While trust and respect are earned through one’s action, courtesy and decency are the price of existing in civilized society; that means that, while an NSA should endeavor for the convenience of the signer, the

Moreover, we are not only being paid for our presence, but for our professionalism. We will not notarize without ID or where the signer obviously does not comprehend what they’re signing.Going through the closing, explaining the purposes of the forms, managing problems (e.g.: messed up dates, misspelled names, inapplicable forms, etc…), documenting the notary act and knowing the proper way to do things are all part of the service. Remember, the purpose of the notary is to provide a level of assured integrity in the signing of transaction documents.

We work for the title company, lender, law firm or other professional company as part of that team. We have the right, and responsibility, to prevent distractions (e.g.: pets, tv, kids, etc…) that may inhibit our ability to complete the signing timely, accurately and completely. We also have the right to do our work in comfort and safety, in a clean signing environment, not exposed to viruses, allergens (if we are sensitive) and other dangers. If a signer demands I remove my mask, “as a patriot”, I refuse or cancel the signing. If I get the slightest hint of physical danger, the signing ends there. However, if I’m not fond of the wallpaper, it’s reasonable for me to put up with it for the duration. We all live on God’s green Earth.

That having been said, we have the responsibility to show courtesy and decency to our signers, as well as those paying the bills. Agreeing to a restaurant as venue, then demanding the parking lot, is unreasonable. Expecting a signer to put their child at danger is excessively unreasonable. Again it’s all a matter of reasonable levels of courtesy and decency.

I carry wet wipes (for sanitizing and fingerprint ink), shoe covers, masks, throwaway pens, clipboards, magnifiers and other items for the convenience of the signer. In a case where title messed up and sent only half the transaction document, I agreed to meet the signer at 10pm to finish at a diner, so we wouldn’t wake up his spouse and children.

However, if the signer (and in some cases their attorney) lack basic decency and courtesy, I indicate that I have certain ground rules as a professional; I offer to discontinue/cancel the signing and allow them to ‘spin the wheel’ for an NSA who can tolerate their behavior.

Finally, I’d like to point out that ‘the rules’ should not change; if you ask for pets (at least the rambunctious ones or those bigger than a loaf of bread) to be out of the room, do it always. If you don’t do signings at public restaurants, that rule should also always apply.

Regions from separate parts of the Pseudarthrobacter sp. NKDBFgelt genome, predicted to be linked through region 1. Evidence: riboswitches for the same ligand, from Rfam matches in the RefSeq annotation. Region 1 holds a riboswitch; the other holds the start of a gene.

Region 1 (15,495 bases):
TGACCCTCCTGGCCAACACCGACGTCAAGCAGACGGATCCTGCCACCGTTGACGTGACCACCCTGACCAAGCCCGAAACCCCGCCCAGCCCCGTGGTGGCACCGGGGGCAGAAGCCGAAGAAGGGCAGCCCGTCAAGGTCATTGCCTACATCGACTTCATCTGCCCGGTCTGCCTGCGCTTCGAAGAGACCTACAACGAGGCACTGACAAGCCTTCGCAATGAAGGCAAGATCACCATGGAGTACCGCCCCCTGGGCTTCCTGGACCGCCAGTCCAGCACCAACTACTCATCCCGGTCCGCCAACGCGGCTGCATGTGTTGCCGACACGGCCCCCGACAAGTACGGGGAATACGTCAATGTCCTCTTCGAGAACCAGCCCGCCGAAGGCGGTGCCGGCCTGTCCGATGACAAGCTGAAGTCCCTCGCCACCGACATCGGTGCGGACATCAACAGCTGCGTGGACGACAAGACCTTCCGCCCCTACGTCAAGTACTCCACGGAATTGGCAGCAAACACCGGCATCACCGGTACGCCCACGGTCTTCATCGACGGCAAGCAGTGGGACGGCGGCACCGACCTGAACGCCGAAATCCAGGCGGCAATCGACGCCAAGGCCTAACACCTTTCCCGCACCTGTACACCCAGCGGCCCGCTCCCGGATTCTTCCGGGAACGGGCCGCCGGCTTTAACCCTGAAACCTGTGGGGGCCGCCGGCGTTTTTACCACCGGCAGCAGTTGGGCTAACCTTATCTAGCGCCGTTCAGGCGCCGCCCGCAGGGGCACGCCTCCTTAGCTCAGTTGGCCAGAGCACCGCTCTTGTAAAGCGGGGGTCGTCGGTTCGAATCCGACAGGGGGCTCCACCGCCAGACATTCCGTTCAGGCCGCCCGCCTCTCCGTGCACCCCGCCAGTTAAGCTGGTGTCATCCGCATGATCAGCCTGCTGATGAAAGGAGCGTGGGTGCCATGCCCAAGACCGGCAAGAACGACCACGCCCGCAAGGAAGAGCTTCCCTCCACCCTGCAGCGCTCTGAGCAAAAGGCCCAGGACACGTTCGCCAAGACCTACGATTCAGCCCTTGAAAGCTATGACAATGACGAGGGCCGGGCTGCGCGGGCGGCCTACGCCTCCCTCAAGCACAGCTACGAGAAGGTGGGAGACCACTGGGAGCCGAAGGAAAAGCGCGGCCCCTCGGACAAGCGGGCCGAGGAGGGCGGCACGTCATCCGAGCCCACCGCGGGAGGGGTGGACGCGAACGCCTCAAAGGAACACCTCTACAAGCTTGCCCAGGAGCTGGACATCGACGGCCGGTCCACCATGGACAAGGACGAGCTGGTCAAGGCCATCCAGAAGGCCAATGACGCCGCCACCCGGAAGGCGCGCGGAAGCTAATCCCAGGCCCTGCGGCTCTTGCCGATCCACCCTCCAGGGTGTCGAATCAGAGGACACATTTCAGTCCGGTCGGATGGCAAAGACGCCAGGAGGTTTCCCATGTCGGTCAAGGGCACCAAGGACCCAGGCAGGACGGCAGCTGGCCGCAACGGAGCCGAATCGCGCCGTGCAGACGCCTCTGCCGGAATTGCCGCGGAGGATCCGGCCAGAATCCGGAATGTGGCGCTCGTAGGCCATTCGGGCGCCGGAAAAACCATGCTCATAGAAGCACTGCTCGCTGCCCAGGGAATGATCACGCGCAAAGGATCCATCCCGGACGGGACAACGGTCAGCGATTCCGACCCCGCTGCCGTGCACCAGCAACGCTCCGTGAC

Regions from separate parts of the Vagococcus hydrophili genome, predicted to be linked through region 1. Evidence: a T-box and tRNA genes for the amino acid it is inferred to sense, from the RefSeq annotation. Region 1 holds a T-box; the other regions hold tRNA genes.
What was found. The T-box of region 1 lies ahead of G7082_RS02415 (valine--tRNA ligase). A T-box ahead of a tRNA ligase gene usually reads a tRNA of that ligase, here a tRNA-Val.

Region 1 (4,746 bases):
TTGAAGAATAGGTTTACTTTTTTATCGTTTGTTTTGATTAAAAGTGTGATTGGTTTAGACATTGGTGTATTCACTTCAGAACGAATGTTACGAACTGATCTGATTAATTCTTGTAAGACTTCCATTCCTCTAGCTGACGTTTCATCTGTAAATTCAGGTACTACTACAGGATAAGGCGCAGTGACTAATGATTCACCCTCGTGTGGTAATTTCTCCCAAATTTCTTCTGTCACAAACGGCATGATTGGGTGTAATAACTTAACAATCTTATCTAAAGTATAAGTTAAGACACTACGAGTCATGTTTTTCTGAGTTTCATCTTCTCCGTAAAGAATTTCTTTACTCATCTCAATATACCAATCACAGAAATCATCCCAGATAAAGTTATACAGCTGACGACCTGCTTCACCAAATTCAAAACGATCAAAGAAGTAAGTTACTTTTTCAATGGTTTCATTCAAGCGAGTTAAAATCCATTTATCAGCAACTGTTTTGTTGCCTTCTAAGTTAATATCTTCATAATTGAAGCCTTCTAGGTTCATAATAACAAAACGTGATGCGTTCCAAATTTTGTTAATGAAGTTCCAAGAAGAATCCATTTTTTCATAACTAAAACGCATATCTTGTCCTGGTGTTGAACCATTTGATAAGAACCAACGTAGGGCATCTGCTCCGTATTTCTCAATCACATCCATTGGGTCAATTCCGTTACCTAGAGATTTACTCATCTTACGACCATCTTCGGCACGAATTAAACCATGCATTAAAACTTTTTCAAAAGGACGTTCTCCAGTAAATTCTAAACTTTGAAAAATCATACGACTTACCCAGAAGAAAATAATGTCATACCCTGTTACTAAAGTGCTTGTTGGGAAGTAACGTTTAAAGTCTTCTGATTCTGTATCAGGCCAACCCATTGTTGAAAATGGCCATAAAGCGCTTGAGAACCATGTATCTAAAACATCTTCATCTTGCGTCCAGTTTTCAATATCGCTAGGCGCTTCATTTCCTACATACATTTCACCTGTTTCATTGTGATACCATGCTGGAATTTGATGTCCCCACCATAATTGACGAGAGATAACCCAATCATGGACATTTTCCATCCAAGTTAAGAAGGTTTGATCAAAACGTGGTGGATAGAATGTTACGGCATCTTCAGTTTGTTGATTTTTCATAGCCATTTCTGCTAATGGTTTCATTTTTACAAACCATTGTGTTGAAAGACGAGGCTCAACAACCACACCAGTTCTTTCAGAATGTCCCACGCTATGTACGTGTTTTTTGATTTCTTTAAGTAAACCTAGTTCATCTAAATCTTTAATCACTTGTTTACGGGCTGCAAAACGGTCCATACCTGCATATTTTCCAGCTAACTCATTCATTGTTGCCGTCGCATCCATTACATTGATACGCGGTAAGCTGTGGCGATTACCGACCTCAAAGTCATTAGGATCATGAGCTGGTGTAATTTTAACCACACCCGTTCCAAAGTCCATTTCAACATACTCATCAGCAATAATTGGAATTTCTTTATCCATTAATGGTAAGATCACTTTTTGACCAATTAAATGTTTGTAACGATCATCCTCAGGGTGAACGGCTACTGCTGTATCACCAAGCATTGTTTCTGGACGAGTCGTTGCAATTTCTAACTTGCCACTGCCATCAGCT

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On the other side of the fence. I traveled 2 hours round trip in a winter storm. The temps were 38 and the wind was gusting to 25 miles per hour. I was not told anything about the signing being outside in the storm. With the weather like it was I didn’t think to ask if we were going to be inside. When I arrived the signers were dress like Eskimos. They had set out a 4x4 shaky card table with 3 lawn chairs for us to set in. We were going to be in each others face about 3-4 feet apart. And of course, the wind would have made the papers almost impossible to keep on the table. They said because of COVID we would have to conduct the signing outside. I was NOT told ahead of time of this outside situation. Guess what I did. I told them good-bye and left. Because of the unusual circumstance the title company paid me full price as if I had conducted the signing.

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What exactly does not work for you? Is it working out the pet situation before the signing that is too burdensome? Perhaps you find asking the signer(s) if they mind moving the closing to a different location if you believe the planned place will not work as too much trouble. Because offering a choice, giving time to make necessary preparations for your expectations or needs are common courtesies.
Regarding a domesticated animal being a health and safety concern, I guess I have to assume you are allergic. If you are allergic, I do not know how much difference putting an animal in the next room will make as hair and dander will still linger.
I have been a notary for 15 years and know firsthand that you CAN conduct a signing under challenging conditions, you may not want to, but that is your choice. Also, some are not as easily distracted as others, so again, in situations like these, it may be best to excuse yourself from the assignment and have a notary that can push through distractions to take the appointment.
Regarding my statement that smell and noise “are part of the job,” maybe you would better understand what I meant if I said that smell and noise come with the territory. I’M SORRY THAT YOU DID NOT UNDERSTAND WHAT I MEANT. WOW!!! However, leave a closing without the docs signed and call the signing service, title company, or lender and tell them you left because of a smell or too much noise and I bet they will point out in their agreement where that is covered.